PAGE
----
NOTE: Don’t bother saving this version!  There’s no need!  Just do this conversion when you want to save and load up a new version.

The next part of the process was getting the resulting file onto the iPad.  While I may have been able to keep it in PPT format, I found that a PDF worked even better.  It was more compact, loaded more cleanly and always looked EXACTLY the way it did on my PC.  So I saved the file as a PDF.  On the PC, I used a a free PDF converter called PrimoPDF.  Like many others, it just sets up a virtual printer.  You click print, select PrimoPDF and it saves your document as a PDF file.  Really easy to do.

Now I have the PDF of my presentation with all animations broken out, ready to be transferred.  I could use iTunes and load it up into iBooks or something similar, but iBooks won’t project via the VGA connector.  The best app I could find for loading and projecting PDF’s was GoodReader.  I’m still stunned that this fantastic app is so cheap.  I could transfer my PDF via WiFi, via Google Docs, via Drop Box, via iDisk… or just use their helper app you can do a drag and drop via USB.  Incredibly fast.

While I’m talking about GoodReader, I also wanted a way to show movies.  Well it just so happens that GoodReader will handle .mov, .m4v and .mp4 videos as well!  I save most of my videos as .m4v anyway, so that wasn’t a problem.  But if I didn’t, I could easily use ZamzarQuicktime Pro or Format Factory to handle that part.  Using that same USB helper, I dragged over two videos that I wanted to share.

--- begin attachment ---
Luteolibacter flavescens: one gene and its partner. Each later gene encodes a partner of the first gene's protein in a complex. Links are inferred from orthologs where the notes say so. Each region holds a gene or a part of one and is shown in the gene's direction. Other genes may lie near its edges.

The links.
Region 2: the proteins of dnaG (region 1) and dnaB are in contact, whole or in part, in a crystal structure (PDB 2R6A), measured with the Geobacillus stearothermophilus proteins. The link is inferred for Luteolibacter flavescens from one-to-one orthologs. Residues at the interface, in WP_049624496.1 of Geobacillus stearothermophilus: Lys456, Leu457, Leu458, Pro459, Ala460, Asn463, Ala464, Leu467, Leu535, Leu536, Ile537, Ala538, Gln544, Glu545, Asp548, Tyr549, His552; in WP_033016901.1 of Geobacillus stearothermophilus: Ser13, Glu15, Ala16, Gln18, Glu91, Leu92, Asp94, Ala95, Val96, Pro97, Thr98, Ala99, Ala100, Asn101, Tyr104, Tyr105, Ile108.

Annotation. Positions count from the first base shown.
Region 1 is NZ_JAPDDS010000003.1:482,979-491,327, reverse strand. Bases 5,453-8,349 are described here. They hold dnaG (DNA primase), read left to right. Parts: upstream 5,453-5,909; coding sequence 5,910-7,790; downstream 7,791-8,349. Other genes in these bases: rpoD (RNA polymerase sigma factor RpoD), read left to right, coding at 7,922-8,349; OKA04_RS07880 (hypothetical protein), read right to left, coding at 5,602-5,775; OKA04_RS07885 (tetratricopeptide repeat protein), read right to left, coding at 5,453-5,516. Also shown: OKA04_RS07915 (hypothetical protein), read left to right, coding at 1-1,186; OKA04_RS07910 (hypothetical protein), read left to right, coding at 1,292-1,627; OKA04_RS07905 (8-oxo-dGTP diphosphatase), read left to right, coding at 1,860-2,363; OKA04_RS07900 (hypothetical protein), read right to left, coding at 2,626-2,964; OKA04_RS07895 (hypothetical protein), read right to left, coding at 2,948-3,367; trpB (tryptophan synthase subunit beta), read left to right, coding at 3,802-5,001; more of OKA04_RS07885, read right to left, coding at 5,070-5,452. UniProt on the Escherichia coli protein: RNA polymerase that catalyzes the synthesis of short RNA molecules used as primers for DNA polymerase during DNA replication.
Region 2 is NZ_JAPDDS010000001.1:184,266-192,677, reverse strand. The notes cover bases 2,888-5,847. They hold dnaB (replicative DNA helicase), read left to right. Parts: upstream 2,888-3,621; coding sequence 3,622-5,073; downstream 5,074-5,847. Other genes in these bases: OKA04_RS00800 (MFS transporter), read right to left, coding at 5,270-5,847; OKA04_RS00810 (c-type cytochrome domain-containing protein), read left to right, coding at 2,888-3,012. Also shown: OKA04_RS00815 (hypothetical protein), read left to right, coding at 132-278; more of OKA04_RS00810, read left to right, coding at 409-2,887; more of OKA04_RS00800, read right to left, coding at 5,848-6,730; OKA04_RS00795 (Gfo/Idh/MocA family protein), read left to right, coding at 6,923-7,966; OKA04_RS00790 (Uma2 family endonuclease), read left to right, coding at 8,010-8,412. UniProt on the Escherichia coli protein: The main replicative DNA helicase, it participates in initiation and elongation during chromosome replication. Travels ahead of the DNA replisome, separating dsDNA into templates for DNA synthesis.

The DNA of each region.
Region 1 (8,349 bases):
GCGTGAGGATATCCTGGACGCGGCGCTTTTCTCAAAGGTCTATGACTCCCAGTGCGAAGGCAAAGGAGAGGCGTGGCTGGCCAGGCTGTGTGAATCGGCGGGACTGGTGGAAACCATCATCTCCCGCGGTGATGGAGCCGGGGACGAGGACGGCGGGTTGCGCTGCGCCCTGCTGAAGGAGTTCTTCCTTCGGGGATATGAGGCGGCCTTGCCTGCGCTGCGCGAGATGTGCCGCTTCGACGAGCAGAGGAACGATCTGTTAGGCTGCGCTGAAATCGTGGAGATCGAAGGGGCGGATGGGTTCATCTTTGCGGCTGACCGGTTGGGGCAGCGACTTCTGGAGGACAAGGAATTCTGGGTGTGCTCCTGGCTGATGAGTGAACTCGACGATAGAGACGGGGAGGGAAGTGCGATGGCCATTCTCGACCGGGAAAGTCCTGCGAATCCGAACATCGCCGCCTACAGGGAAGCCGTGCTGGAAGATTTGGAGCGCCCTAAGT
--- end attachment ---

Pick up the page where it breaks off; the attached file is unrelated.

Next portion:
Now I have my PDF and videos in GoodReader.  Plug in my VGA connector, load up the PDF and I’m good to go!  Then all of a sudden I realized that I had forgotten to list the URL where people could get my resources.  Thankfully, GoodReader allows you to create AND project text files on the fly.  Just created a new file, bumped up the font and threw it up on screen.  Two clicks and I’m back into my presentation and ready to go.

It loads quick, it changes pages quick, and you even have two choices for how to do so.  You can swipe from slide to slide much like you would images in the photo album, or just tap the screen to do a direct switch to the next page/slide.  That’s the method that works best when you’re building a few bullets on a single slide.  Looks just like it would clicking through PPT.  Plus, you can pinch in and zoom on anything in there that you like.  Perfect for calling out a small URL.

When it came time to show videos, I just hit ‘back’ and loading up the video within GoodReader.  There’s a moment when nothing is projecting, but other than that there’s no problem.  Works great, loads instantly.  And when you go back to your presentation, you’ll be right back on the page you left from!